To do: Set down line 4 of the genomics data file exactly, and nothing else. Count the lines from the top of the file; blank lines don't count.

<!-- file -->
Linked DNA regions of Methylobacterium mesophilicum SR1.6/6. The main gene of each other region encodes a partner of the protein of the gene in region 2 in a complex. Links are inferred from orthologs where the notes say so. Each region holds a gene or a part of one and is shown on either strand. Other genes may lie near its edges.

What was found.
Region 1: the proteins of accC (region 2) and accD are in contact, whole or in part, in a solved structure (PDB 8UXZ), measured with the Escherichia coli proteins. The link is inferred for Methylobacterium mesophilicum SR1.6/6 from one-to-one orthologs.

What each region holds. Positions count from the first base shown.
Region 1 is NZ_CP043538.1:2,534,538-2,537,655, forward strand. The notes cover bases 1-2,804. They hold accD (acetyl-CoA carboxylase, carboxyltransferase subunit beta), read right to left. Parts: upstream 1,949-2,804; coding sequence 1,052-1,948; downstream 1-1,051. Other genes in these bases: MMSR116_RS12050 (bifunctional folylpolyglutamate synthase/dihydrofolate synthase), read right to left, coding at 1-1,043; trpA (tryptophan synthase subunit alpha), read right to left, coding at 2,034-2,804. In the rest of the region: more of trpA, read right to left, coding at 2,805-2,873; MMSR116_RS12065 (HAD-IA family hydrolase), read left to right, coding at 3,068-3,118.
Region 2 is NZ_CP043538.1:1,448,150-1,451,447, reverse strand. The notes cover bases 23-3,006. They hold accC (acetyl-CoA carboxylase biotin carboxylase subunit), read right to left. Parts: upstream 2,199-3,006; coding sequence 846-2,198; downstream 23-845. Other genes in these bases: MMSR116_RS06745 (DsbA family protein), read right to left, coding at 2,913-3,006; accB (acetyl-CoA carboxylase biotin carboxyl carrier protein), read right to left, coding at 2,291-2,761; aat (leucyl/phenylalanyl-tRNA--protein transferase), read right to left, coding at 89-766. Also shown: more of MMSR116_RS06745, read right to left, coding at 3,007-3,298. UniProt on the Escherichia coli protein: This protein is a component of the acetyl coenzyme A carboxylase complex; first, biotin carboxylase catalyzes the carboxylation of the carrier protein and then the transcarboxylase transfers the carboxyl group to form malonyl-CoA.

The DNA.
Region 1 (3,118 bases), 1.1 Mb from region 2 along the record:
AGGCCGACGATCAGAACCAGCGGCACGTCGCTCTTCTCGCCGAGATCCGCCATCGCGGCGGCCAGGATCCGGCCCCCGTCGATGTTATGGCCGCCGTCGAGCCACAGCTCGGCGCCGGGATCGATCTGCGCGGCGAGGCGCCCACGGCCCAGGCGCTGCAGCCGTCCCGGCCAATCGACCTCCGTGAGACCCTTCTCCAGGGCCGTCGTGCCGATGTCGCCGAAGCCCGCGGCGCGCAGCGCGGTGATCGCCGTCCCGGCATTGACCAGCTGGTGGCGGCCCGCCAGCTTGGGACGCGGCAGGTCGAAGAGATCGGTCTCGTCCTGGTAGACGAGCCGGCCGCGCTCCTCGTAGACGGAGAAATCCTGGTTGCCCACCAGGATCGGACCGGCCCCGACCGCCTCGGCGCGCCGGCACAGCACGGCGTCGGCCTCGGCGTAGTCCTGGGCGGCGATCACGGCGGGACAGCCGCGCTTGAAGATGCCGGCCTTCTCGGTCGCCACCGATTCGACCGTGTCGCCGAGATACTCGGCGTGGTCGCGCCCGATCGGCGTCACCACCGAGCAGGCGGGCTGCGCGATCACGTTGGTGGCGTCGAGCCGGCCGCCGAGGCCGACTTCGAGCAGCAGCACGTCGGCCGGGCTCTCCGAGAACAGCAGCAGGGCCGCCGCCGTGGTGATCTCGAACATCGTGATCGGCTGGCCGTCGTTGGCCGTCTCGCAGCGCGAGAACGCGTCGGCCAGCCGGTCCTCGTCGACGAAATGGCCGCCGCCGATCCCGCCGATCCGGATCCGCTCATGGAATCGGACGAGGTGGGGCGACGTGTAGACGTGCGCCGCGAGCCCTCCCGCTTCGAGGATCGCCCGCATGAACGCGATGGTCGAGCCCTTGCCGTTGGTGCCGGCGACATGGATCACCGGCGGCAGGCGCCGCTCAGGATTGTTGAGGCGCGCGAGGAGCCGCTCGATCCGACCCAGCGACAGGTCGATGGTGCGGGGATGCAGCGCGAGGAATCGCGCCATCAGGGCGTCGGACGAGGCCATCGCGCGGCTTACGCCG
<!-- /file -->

What each region holds. Positions count from the first base shown.